by Raza Rumi
I am not concerned with the technicalities of Shoaib Akhtar’s sentence, which have been the subject of much debate across Pakistan and indeed wherever cricket is played and followed. There have been some avoidable outbursts by both Akhtar and his disciplinarians. Akhtar has a chequered past in the conventional sense; and perhaps his tragic flaw is the cavalier attitude that is now a hallmark of his persona. But he is a star whose talent has done cricket, Pakistan, and Pakistanis proud. The quantum of punishment given to him has therefore been viewed as some sort of betrayal, and many have termed it unfair. But this is now a sub judice matter and so cannot be commented upon any further.
However, what lies underneath the narrative of Shoaib Akhtar’s plight relates to the sociological and attitudinal trends that have now engulfed Pakistan, like a poisonous creeper that consumes even the best kept plants in a garden.
Shoaib Akhtar is self-made, rising from humble origins into the global limelight. Born at Morgah, a small town near Rawalpindi, on August 13 1975, he is the youngest of four sons (he also has a younger sister) of an oil refinery worker. Far from following in his father’s footsteps, however, Akhtar began to show cricketing talent while still at school. It was at Asghar Mall College, during his twenties, that his extraordinary skill at the game was recognised; he played at increasingly high levels (including a spell for the English team Worcestershire), culminating in his selection for the national team in 1997. He then shot to international fame during the 1999 World Cup. Stunning spectators with his bowling ability, he went on to set the world record for bowling speed at 100.2 mph, where it still stands.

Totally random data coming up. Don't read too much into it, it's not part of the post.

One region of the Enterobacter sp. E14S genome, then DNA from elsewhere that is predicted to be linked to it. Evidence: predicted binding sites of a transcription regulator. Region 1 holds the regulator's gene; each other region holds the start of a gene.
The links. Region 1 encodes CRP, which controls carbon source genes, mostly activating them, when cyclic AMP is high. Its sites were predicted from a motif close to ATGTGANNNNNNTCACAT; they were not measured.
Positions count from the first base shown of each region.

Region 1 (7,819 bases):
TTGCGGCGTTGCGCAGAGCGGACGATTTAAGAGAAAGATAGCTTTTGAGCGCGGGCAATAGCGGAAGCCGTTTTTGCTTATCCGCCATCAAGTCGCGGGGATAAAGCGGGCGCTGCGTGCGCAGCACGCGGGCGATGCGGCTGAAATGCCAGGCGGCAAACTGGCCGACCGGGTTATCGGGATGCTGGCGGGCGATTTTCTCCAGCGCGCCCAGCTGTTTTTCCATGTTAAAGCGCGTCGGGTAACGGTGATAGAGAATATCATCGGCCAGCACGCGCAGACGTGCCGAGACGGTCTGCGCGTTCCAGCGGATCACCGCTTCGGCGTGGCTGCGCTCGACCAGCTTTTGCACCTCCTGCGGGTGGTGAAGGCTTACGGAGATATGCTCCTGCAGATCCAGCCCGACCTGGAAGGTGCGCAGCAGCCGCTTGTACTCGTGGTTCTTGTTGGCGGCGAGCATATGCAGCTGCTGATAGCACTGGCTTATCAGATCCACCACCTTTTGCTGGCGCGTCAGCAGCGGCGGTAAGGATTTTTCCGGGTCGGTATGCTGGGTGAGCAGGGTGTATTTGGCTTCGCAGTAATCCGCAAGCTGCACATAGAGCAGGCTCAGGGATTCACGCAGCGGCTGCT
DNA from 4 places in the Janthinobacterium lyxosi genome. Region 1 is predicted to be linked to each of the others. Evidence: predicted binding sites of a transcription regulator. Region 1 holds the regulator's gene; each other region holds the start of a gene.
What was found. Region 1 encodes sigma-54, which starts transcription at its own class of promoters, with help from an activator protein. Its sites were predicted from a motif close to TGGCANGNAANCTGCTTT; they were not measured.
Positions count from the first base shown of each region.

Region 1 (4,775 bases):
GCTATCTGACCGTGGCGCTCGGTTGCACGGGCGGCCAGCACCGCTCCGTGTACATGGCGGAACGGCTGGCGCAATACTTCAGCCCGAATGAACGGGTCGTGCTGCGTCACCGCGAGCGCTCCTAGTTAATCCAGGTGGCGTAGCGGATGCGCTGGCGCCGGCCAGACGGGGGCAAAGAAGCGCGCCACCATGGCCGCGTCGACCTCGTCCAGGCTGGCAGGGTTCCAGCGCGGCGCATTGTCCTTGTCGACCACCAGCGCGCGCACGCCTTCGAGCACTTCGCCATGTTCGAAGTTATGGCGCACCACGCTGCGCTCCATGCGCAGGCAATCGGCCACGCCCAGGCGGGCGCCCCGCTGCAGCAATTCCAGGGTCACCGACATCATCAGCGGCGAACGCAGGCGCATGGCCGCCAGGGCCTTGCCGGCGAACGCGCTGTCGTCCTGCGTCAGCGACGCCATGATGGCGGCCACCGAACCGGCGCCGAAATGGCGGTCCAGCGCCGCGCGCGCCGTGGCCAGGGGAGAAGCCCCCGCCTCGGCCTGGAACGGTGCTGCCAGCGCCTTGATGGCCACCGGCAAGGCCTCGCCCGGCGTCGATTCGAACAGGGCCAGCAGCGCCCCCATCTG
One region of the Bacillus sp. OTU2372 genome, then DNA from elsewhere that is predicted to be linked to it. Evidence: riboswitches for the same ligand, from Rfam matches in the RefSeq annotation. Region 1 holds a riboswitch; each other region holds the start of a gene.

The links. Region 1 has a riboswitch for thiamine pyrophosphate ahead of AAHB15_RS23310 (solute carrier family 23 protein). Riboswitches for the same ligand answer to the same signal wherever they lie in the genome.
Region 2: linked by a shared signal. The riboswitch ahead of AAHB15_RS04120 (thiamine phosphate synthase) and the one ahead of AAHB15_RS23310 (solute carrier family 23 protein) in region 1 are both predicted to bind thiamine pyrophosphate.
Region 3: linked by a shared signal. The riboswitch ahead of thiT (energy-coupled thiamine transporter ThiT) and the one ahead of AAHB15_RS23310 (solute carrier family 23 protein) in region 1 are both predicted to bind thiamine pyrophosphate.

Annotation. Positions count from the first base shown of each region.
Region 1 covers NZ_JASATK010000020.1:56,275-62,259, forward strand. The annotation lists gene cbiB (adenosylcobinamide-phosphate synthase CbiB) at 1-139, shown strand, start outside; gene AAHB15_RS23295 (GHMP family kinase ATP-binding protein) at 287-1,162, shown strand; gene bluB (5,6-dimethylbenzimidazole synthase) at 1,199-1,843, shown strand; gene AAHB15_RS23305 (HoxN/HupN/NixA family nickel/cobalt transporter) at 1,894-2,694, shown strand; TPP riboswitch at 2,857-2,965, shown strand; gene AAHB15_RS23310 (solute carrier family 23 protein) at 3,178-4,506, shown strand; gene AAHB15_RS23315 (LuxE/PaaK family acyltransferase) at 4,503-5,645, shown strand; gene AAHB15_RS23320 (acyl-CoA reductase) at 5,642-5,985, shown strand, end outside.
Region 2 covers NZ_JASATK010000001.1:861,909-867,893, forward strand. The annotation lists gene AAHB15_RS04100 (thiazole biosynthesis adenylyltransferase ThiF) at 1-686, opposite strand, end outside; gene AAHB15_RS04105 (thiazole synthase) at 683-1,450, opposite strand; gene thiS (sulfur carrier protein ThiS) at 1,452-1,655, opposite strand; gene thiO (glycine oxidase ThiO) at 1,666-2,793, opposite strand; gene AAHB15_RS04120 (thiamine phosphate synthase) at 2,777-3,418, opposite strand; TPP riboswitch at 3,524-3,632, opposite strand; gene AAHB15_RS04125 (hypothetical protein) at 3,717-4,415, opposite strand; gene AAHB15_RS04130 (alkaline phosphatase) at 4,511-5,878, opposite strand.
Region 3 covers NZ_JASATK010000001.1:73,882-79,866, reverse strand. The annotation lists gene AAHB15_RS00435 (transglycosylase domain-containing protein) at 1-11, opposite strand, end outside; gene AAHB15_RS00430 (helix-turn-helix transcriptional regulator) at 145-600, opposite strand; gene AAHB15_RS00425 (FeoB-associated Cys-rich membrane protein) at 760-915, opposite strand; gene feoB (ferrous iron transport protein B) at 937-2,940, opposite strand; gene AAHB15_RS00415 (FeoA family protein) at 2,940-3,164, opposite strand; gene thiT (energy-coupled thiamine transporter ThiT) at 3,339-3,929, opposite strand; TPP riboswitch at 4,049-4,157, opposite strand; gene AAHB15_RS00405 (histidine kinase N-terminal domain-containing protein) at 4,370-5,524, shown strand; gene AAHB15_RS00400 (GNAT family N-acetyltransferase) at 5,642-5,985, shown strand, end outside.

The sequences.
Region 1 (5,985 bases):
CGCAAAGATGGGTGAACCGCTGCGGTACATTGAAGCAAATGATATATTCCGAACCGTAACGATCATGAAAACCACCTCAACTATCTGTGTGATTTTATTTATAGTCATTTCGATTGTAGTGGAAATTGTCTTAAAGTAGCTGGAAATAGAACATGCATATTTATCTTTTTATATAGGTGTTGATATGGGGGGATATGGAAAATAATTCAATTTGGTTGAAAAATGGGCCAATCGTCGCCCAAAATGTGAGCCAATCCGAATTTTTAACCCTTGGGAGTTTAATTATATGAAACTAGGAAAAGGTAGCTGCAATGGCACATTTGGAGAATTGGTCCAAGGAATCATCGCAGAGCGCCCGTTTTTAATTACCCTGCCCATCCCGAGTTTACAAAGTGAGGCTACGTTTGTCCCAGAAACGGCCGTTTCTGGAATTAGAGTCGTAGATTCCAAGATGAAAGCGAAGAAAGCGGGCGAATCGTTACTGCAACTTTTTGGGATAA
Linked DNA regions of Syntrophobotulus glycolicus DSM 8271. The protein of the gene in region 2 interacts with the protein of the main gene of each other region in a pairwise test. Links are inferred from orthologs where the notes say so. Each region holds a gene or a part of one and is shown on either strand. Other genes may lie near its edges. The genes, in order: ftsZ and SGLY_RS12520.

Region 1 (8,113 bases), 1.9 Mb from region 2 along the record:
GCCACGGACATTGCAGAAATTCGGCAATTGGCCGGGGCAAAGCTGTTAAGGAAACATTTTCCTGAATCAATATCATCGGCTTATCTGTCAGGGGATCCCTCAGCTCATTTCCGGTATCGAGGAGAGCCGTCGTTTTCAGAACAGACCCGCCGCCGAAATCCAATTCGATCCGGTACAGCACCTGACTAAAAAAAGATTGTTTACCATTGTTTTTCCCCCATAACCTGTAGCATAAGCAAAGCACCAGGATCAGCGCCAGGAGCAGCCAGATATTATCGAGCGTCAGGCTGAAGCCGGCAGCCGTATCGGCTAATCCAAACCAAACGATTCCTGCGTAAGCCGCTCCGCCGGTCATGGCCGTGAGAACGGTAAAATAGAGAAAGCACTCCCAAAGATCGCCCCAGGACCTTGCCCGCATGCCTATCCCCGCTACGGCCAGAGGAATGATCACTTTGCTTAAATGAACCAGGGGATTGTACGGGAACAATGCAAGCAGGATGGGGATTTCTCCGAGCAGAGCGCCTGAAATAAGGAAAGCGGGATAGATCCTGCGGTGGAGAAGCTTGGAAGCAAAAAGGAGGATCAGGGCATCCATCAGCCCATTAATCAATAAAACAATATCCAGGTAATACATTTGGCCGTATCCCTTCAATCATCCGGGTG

Nicknamed “The Rawalpindi Express,” Akhtar’s performance in the 1999 World Cup meant that he suddenly became a household name in Pakistan. The immense run-up, the hurtling legs, the characteristic flop of the hair: every young man on the Pakistani streets wanted to be Shoaib Akhtar. It is clear, however, that he belongs to no family or cartel of cricketers. Through this transition to stardom, Akhtar’s attitude reflected his independence and self-reliance, his use only of his own abilities, strengths and skills. Until now, he has defied the sport’s entrenched culture of patronage, and therefore has neither sought, nor benefited from, it. Hence his troubled relations with the authorities, and his reluctance to follow the ingrained feudal culture of obedience, have found resonance with a changing Pakistan.
It is not just the issue of patronage; not unlike the vast majority of Pakistanis, Shoaib Akhtar has been avowedly secular in his views and personal life. The Pakistani team that was almost invaded by preaching brigades, and ultimately indulged in displays of public piety from the PIA flights to the cricket grounds, did not find much sympathy in Akhtar’s view of the world. While many of his former associates were growing beards and following a particular sectarian version of Islamic piety, Akhtar was busy partying whenever and wherever he wanted. So an outcast had already been defined.